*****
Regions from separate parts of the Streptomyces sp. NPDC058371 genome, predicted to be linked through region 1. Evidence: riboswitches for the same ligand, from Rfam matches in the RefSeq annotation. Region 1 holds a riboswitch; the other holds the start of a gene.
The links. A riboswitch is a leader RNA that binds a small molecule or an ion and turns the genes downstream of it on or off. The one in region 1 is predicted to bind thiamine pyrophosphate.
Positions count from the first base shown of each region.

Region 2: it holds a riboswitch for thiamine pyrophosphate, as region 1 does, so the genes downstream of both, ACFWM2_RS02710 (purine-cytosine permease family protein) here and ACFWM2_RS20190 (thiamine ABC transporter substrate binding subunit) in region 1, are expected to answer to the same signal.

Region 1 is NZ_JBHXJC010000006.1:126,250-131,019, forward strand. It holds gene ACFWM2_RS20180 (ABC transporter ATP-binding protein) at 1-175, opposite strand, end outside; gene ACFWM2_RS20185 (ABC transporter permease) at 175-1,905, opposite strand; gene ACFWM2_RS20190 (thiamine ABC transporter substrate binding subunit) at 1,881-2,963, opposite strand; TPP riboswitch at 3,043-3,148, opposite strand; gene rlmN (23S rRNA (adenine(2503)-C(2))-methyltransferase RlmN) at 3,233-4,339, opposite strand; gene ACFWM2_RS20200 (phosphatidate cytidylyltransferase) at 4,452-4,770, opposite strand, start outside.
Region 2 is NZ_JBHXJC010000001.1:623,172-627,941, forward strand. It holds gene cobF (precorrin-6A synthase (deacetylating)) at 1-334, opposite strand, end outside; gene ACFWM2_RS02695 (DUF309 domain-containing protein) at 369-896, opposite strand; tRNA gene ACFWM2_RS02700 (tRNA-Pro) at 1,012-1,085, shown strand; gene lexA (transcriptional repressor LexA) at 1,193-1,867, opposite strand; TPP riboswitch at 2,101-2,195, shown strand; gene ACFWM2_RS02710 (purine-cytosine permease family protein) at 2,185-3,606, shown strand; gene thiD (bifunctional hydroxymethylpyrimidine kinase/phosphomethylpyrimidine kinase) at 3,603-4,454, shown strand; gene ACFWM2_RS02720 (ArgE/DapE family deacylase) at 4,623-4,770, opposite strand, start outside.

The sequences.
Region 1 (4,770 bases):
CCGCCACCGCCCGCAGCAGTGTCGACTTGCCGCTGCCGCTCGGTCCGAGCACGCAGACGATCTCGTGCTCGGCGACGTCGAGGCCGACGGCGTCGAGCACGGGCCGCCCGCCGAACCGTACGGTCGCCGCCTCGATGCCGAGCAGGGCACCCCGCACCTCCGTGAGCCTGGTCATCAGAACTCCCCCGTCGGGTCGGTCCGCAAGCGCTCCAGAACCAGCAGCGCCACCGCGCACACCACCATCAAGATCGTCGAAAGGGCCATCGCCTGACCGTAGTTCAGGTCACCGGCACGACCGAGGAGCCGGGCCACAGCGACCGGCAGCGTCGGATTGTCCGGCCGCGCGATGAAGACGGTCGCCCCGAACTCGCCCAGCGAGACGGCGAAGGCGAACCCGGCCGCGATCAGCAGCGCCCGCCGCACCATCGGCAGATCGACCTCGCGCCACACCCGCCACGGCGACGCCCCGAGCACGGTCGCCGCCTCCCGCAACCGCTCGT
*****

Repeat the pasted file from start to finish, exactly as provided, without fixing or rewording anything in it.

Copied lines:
Regions from separate parts of the Streptomyces sp. NPDC058371 genome, predicted to be linked through region 1. Evidence: riboswitches for the same ligand, from Rfam matches in the RefSeq annotation. Region 1 holds a riboswitch; the other holds the start of a gene.
The links. A riboswitch is a leader RNA that binds a small molecule or an ion and turns the genes downstream of it on or off. The one in region 1 is predicted to bind thiamine pyrophosphate.
Positions count from the first base shown of each region.

Region 2: it holds a riboswitch for thiamine pyrophosphate, as region 1 does, so the genes downstream of both, ACFWM2_RS02710 (purine-cytosine permease family protein) here and ACFWM2_RS20190 (thiamine ABC transporter substrate binding subunit) in region 1, are expected to answer to the same signal.

Region 1 is NZ_JBHXJC010000006.1:126,250-131,019, forward strand. It holds gene ACFWM2_RS20180 (ABC transporter ATP-binding protein) at 1-175, opposite strand, end outside; gene ACFWM2_RS20185 (ABC transporter permease) at 175-1,905, opposite strand; gene ACFWM2_RS20190 (thiamine ABC transporter substrate binding subunit) at 1,881-2,963, opposite strand; TPP riboswitch at 3,043-3,148, opposite strand; gene rlmN (23S rRNA (adenine(2503)-C(2))-methyltransferase RlmN) at 3,233-4,339, opposite strand; gene ACFWM2_RS20200 (phosphatidate cytidylyltransferase) at 4,452-4,770, opposite strand, start outside.
Region 2 is NZ_JBHXJC010000001.1:623,172-627,941, forward strand. It holds gene cobF (precorrin-6A synthase (deacetylating)) at 1-334, opposite strand, end outside; gene ACFWM2_RS02695 (DUF309 domain-containing protein) at 369-896, opposite strand; tRNA gene ACFWM2_RS02700 (tRNA-Pro) at 1,012-1,085, shown strand; gene lexA (transcriptional repressor LexA) at 1,193-1,867, opposite strand; TPP riboswitch at 2,101-2,195, shown strand; gene ACFWM2_RS02710 (purine-cytosine permease family protein) at 2,185-3,606, shown strand; gene thiD (bifunctional hydroxymethylpyrimidine kinase/phosphomethylpyrimidine kinase) at 3,603-4,454, shown strand; gene ACFWM2_RS02720 (ArgE/DapE family deacylase) at 4,623-4,770, opposite strand, start outside.

The sequences.
Region 1 (4,770 bases):
CCGCCACCGCCCGCAGCAGTGTCGACTTGCCGCTGCCGCTCGGTCCGAGCACGCAGACGATCTCGTGCTCGGCGACGTCGAGGCCGACGGCGTCGAGCACGGGCCGCCCGCCGAACCGTACGGTCGCCGCCTCGATGCCGAGCAGGGCACCCCGCACCTCCGTGAGCCTGGTCATCAGAACTCCCCCGTCGGGTCGGTCCGCAAGCGCTCCAGAACCAGCAGCGCCACCGCGCACACCACCATCAAGATCGTCGAAAGGGCCATCGCCTGACCGTAGTTCAGGTCACCGGCACGACCGAGGAGCCGGGCCACAGCGACCGGCAGCGTCGGATTGTCCGGCCGCGCGATGAAGACGGTCGCCCCGAACTCGCCCAGCGAGACGGCGAAGGCGAACCCGGCCGCGATCAGCAGCGCCCGCCGCACCATCGGCAGATCGACCTCGCGCCACACCCGCCACGGCGACGCCCCGAGCACGGTCGCCGCCTCCCGCAACCGCTCGT